The arrest usually begins in the child’s bedroom.
Soldiers break into children’s houses and enter their bedrooms while they are sleeping. They blindfold the children and bind their hands using plastic ties and then put them in the military vehicles for a long time. Then the children are transferred to the interrogation centers, and the soldiers take them without giving the parents any details about the charges against their children or where they will be detained.
B’tselem report: Soldiers detained 4 children ages six to nine, handcuffed 3 of them. Kafr Qadum, November 15, 2013.
Such assaults, carried out by occupation forces against children in the middle of the night, can cause the children to lose feeling, deal with cramps and severe pain and experience sensory deprivation in their extremities, stemming from the fact that they are blindfolded and their hands are cuffed behind their backs for long periods of time.
When a child is arrested, the soldiers cover his eyes so that he can’t see anything as they are placing him in the military vehicle. The child is awoken in darkness, with his eyes covered, and he often experiences severe pain as he is being assaulted while being transferred to the vehicle. The child is rendered helpless and unable to protect himself, as his hands are tied up behind his back.
The child is unable to protect himself or to be released from such a situation. As a child, he feels helpless and unsatisfied with his reactions. Children often do not understand that their feelings of helplessness and weakness are normal reactions to an abnormal situation, and instead they blame themselves for being responsible for the situation; such blame may cause immense psychological and physiological stress.
A 15-year old child: “They handcuffed me for several days and the ties were very tight. I was with other children who were also handcuffed and my hands were hurting from how tight the ties were.”
Handcuffing is psychologically correlated with the complete loss of control, difficulty with concentration and decision-making, and a sense of helplessness. These feelings and symptoms can affect the life of a child long after arrest,and may be reflected in the areas of his social relationships with his family, friends, as well as at school and learning achievements.
Mahmood Jrere from DAM (The Hip Hop Band in the photo):
Golda Meir said: “The old will die and the young will forget.”
Indeed the old have begun to die, but the the young have not forgotten.
They are persecuted by the State of Israel.
The occupation’s brutality towards the children of Palestine is manifested in the establishment of special rooms for them, rooms designed to break these children and to terrorize the next generation, rooms that create fears and erect barriers to prevent these children from challenging the occupation.
The world knows nothing about the systematic oppression of our children. This campaign aims to shine a light on what happens in the dark of Palestinian nighttime. We must not tolerate or accept these occurrences, and we must pressure the international community to not tolerate or accept these occurrences either.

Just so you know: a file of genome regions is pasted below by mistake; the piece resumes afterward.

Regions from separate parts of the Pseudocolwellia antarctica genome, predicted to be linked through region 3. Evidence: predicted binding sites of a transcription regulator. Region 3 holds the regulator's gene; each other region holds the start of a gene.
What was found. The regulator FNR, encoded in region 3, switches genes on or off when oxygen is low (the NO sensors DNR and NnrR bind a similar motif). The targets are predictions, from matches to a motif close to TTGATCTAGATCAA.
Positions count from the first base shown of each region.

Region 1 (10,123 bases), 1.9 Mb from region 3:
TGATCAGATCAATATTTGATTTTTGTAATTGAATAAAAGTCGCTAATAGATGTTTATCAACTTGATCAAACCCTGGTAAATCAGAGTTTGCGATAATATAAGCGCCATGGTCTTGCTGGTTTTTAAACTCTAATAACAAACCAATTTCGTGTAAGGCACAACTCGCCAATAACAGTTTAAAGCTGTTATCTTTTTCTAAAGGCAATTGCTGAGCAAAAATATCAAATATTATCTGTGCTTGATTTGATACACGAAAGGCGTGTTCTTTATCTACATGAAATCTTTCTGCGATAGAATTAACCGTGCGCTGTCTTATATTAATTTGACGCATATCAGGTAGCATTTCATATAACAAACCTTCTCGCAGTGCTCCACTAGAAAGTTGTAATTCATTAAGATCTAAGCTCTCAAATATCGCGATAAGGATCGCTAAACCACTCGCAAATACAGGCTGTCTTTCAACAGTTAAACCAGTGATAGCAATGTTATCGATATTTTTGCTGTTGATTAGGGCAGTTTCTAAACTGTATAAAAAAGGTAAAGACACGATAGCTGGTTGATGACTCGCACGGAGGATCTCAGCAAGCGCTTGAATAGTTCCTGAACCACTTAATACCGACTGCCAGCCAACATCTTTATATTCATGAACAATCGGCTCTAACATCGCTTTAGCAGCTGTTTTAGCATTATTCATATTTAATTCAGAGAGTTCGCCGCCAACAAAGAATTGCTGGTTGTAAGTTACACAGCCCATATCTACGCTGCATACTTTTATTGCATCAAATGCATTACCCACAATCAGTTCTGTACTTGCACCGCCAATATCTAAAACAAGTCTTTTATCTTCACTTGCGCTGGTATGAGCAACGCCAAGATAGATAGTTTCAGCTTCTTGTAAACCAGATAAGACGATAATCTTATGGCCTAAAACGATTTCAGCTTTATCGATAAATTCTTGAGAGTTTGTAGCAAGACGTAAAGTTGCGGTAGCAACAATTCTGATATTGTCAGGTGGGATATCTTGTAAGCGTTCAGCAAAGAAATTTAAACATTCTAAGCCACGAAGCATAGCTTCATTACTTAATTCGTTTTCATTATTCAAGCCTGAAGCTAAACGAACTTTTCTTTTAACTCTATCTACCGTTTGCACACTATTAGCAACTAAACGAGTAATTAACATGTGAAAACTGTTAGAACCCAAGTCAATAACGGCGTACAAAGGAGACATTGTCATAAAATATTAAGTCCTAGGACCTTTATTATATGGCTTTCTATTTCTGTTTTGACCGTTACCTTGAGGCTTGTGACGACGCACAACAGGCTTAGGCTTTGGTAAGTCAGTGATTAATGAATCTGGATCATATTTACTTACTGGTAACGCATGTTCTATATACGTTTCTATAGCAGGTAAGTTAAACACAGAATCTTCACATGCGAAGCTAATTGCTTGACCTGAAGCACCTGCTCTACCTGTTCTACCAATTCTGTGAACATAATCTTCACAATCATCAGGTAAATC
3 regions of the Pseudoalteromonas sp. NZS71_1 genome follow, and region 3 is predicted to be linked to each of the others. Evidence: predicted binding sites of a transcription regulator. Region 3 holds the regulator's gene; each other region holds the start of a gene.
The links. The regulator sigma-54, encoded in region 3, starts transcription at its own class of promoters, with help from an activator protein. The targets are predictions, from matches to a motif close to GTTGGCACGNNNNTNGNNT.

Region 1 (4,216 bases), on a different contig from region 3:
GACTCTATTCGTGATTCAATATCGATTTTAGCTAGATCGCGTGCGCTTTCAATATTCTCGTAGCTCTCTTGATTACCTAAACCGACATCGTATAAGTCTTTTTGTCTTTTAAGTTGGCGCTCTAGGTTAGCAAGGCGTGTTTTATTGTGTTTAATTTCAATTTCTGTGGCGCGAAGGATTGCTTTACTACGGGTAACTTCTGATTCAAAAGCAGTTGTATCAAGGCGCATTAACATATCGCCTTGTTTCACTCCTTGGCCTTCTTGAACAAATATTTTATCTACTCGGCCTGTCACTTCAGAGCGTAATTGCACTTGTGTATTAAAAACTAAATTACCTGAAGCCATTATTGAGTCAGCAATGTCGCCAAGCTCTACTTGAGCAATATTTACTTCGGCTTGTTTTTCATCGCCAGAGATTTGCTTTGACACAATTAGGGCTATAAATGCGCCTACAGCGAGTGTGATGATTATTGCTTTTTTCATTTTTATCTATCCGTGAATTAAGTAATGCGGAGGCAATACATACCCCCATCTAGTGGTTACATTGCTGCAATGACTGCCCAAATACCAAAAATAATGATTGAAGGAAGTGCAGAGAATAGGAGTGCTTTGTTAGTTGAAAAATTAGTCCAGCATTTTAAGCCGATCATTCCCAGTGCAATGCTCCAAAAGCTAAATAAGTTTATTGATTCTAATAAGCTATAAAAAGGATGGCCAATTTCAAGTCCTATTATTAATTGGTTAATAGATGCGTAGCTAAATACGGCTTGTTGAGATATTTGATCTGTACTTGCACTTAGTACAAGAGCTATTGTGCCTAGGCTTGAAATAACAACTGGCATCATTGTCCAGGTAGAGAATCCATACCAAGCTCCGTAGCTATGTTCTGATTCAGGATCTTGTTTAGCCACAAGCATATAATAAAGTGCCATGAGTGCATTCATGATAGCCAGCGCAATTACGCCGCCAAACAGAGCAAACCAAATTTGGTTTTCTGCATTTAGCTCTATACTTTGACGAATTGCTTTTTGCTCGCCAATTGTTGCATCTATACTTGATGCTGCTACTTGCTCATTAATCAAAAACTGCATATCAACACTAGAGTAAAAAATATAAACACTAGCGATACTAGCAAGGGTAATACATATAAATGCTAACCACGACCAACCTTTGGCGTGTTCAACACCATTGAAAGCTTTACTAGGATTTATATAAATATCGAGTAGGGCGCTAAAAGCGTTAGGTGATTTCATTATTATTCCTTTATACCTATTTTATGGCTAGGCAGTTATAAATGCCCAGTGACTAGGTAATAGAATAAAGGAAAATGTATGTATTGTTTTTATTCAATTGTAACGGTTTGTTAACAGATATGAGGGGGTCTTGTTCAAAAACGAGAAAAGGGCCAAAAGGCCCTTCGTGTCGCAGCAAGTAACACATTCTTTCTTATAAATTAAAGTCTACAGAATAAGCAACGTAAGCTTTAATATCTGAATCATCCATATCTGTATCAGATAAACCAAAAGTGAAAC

At the photograph’s site, there were discussions (artistic and cultural) about how to bind the wires over our eyes, around our feet and our hands, about what type of wires are best to use. While we didn’t agree, we remained bound as we debated and discussed, until the decision was made. The sensation of helplessness, of obedience, the loss of feeling, and especially the perspective… the nightmare lasted a half an hour.
I won’t say too much, but I do want to note that we are all in our late twenties and thirties- what must a child put in a similar situation feel? I don’t think that these children see colors, or that a minute in their hours is sixty seconds long, as it is for the rest of society.
1) The Israeli law regarding the arrests of minors, which is aligned with international agreements regarding the rights of minors, forbids the binding of children (ie., the tying of their hands and feet) in the cases in which they do not pose a threat.
2) According to Article 10 of the Minors Law of 1971, it is in general forbidden to bind detained minors; it is permitted to do so only in special cases, and in those cases, for the minimum amount of time possible.
3) The 1971 law also details the police officer’s obligation to articulate and explain to the child his intentions to bind him or her. In any event, the decision to bind a child must be made with consideration of the child’s health and the potential psychological and physical impacts on the child.
4) All of the aforementioned information makes it clear that the binding of children is not necessary and should not be carried out in the majority of cases.
5) There is no part of the law which grants permission to blindfold or cover the eyes of the minor; such an action is not legal in the process of arrest or transfer.
6) We see the rights of children consistently violated and trampled. The aforementioned law has virtually no bearing on reality: the “special cases” which permit the binding of children are a matter of routine. In the shadow of the occupation, “special cases” are not the exception: they are the rule.